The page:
Negotiating Boundaries in the City: Migration, Ethnicity, and Gender in Britain

Routledge, 2016 M04 22 - 240 páginas
Using in-depth life-story interviews and oral history archives, this book explores the impact of South Asian migration from the 1950s onwards on both the local white, British-born population and the migrants themselves. Taking Leicester as a main case study - identified as a European model of multicultural success - Negotiating Boundaries in the City offers a historically grounded analysis of the human experiences of migration. Joanna Herbert shows how migration created challenges for both existing residents and newcomers - for both male and female migrants - and explores how they perceived and negotiated boundaries within the local contexts of their everyday lives. She explores the personal and collective narratives of individuals who might not otherwise appear in the historical records, highlighting the importance of subjective, everyday experiences. The stories provide valuable insights into the nature of white ethnicity, inter-ethnic relations and the gendered nature of experiences, and offer rich data lacking in existing theoretical accounts. This book provides a radically different story about multicultural Britain and reveals the nuances of modern urban experiences which are lost in prevailing discourses of multiculturalism.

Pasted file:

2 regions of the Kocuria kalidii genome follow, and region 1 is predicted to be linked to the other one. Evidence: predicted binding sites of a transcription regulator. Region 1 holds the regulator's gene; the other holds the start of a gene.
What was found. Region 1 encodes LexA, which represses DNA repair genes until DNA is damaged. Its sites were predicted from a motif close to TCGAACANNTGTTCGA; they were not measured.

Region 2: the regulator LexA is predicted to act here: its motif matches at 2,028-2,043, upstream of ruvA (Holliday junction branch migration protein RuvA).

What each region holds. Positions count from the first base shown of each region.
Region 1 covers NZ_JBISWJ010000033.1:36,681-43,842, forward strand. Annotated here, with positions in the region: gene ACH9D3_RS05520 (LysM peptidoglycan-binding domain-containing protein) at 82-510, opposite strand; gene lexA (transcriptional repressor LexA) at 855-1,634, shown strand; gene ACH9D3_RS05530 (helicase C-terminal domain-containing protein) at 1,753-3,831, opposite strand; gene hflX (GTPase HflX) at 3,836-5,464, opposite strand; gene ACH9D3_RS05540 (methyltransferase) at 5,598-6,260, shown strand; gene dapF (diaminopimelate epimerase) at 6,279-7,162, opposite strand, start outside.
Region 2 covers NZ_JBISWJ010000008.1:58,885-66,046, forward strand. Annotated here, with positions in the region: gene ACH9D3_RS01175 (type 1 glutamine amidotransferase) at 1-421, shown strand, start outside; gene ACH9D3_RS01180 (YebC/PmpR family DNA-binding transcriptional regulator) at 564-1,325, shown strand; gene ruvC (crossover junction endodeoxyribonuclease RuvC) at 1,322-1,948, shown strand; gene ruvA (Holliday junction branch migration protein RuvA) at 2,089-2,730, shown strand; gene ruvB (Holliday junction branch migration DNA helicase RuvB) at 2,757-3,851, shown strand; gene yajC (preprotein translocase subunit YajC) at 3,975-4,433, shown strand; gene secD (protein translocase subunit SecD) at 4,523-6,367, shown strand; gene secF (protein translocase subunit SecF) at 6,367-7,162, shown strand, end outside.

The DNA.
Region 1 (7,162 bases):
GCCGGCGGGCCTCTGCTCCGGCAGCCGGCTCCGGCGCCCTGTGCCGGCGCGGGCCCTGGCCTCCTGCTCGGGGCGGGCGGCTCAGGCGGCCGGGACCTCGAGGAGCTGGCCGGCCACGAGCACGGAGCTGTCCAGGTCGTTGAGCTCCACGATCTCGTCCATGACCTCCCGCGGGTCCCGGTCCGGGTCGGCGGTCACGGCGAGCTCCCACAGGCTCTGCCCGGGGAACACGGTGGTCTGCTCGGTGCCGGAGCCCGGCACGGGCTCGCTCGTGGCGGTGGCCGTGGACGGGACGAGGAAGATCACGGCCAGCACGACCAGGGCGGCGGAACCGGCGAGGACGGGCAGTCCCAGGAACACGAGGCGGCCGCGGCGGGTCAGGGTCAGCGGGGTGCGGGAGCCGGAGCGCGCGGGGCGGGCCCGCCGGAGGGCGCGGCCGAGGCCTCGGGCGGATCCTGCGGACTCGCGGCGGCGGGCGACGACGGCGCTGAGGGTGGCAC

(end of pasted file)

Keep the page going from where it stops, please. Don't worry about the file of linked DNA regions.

Páginas seleccionadas


The Background to South Asian Settlement
Constructions of Whiteness
The Household
The Neighbourhood
Education and the Workplace
Complexities and Connections

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Acerca del autor (2016)

Joanna Herbert is a Leverhulme Trust Early Career Fellow in the Department of Geography at Queen Mary, University of London, UK. She has worked on several research projects on the experiences of minority ethnic groups. Her main areas of interest include the gendered nature of migratory experiences, the role of memory in life histories and constructions of whiteness and racisms.

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